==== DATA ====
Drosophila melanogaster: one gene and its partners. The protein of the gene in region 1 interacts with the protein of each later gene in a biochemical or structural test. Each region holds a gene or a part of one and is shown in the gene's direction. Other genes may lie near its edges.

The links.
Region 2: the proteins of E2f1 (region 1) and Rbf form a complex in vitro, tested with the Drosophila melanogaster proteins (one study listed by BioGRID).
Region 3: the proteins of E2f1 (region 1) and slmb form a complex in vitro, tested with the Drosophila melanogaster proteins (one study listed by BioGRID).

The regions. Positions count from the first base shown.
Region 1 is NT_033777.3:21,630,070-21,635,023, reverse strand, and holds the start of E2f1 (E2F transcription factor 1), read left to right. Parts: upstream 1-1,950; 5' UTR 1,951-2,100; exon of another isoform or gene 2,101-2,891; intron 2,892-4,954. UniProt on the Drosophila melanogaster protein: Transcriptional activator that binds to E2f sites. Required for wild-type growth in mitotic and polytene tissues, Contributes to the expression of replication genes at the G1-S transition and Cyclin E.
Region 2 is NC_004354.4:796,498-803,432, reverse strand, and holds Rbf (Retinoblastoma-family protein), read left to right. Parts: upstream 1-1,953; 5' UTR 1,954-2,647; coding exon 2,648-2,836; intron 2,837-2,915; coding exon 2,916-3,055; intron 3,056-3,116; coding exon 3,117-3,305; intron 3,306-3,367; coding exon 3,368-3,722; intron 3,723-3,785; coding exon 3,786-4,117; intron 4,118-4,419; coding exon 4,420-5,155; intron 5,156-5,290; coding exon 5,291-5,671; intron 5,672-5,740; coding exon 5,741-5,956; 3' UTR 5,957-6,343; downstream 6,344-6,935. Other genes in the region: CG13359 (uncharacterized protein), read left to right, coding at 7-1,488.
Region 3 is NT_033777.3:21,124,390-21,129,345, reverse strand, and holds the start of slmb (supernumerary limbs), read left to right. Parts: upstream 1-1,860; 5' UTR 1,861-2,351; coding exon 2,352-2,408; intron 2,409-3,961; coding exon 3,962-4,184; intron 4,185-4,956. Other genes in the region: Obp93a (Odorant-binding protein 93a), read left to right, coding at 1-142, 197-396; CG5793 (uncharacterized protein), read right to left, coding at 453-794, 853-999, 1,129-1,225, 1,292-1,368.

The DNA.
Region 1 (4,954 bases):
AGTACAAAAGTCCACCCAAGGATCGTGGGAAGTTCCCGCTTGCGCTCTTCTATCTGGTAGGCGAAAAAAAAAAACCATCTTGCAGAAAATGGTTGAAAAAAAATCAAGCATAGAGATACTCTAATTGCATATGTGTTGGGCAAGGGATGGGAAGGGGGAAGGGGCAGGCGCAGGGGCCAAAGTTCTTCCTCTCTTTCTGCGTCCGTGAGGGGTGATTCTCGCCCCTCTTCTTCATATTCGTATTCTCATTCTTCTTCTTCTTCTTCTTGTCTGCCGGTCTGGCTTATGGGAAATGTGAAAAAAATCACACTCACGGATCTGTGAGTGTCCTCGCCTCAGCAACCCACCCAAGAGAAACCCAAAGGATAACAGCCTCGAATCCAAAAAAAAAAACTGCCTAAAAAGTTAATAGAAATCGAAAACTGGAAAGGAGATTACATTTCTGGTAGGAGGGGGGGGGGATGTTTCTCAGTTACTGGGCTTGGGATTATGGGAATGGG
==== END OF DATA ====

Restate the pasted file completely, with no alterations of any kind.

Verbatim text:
Drosophila melanogaster: one gene and its partners. The protein of the gene in region 1 interacts with the protein of each later gene in a biochemical or structural test. Each region holds a gene or a part of one and is shown in the gene's direction. Other genes may lie near its edges.

The links.
Region 2: the proteins of E2f1 (region 1) and Rbf form a complex in vitro, tested with the Drosophila melanogaster proteins (one study listed by BioGRID).
Region 3: the proteins of E2f1 (region 1) and slmb form a complex in vitro, tested with the Drosophila melanogaster proteins (one study listed by BioGRID).

The regions. Positions count from the first base shown.
Region 1 is NT_033777.3:21,630,070-21,635,023, reverse strand, and holds the start of E2f1 (E2F transcription factor 1), read left to right. Parts: upstream 1-1,950; 5' UTR 1,951-2,100; exon of another isoform or gene 2,101-2,891; intron 2,892-4,954. UniProt on the Drosophila melanogaster protein: Transcriptional activator that binds to E2f sites. Required for wild-type growth in mitotic and polytene tissues, Contributes to the expression of replication genes at the G1-S transition and Cyclin E.
Region 2 is NC_004354.4:796,498-803,432, reverse strand, and holds Rbf (Retinoblastoma-family protein), read left to right. Parts: upstream 1-1,953; 5' UTR 1,954-2,647; coding exon 2,648-2,836; intron 2,837-2,915; coding exon 2,916-3,055; intron 3,056-3,116; coding exon 3,117-3,305; intron 3,306-3,367; coding exon 3,368-3,722; intron 3,723-3,785; coding exon 3,786-4,117; intron 4,118-4,419; coding exon 4,420-5,155; intron 5,156-5,290; coding exon 5,291-5,671; intron 5,672-5,740; coding exon 5,741-5,956; 3' UTR 5,957-6,343; downstream 6,344-6,935. Other genes in the region: CG13359 (uncharacterized protein), read left to right, coding at 7-1,488.
Region 3 is NT_033777.3:21,124,390-21,129,345, reverse strand, and holds the start of slmb (supernumerary limbs), read left to right. Parts: upstream 1-1,860; 5' UTR 1,861-2,351; coding exon 2,352-2,408; intron 2,409-3,961; coding exon 3,962-4,184; intron 4,185-4,956. Other genes in the region: Obp93a (Odorant-binding protein 93a), read left to right, coding at 1-142, 197-396; CG5793 (uncharacterized protein), read right to left, coding at 453-794, 853-999, 1,129-1,225, 1,292-1,368.

The DNA.
Region 1 (4,954 bases):
AGTACAAAAGTCCACCCAAGGATCGTGGGAAGTTCCCGCTTGCGCTCTTCTATCTGGTAGGCGAAAAAAAAAAACCATCTTGCAGAAAATGGTTGAAAAAAAATCAAGCATAGAGATACTCTAATTGCATATGTGTTGGGCAAGGGATGGGAAGGGGGAAGGGGCAGGCGCAGGGGCCAAAGTTCTTCCTCTCTTTCTGCGTCCGTGAGGGGTGATTCTCGCCCCTCTTCTTCATATTCGTATTCTCATTCTTCTTCTTCTTCTTCTTGTCTGCCGGTCTGGCTTATGGGAAATGTGAAAAAAATCACACTCACGGATCTGTGAGTGTCCTCGCCTCAGCAACCCACCCAAGAGAAACCCAAAGGATAACAGCCTCGAATCCAAAAAAAAAAACTGCCTAAAAAGTTAATAGAAATCGAAAACTGGAAAGGAGATTACATTTCTGGTAGGAGGGGGGGGGGATGTTTCTCAGTTACTGGGCTTGGGATTATGGGAATGGG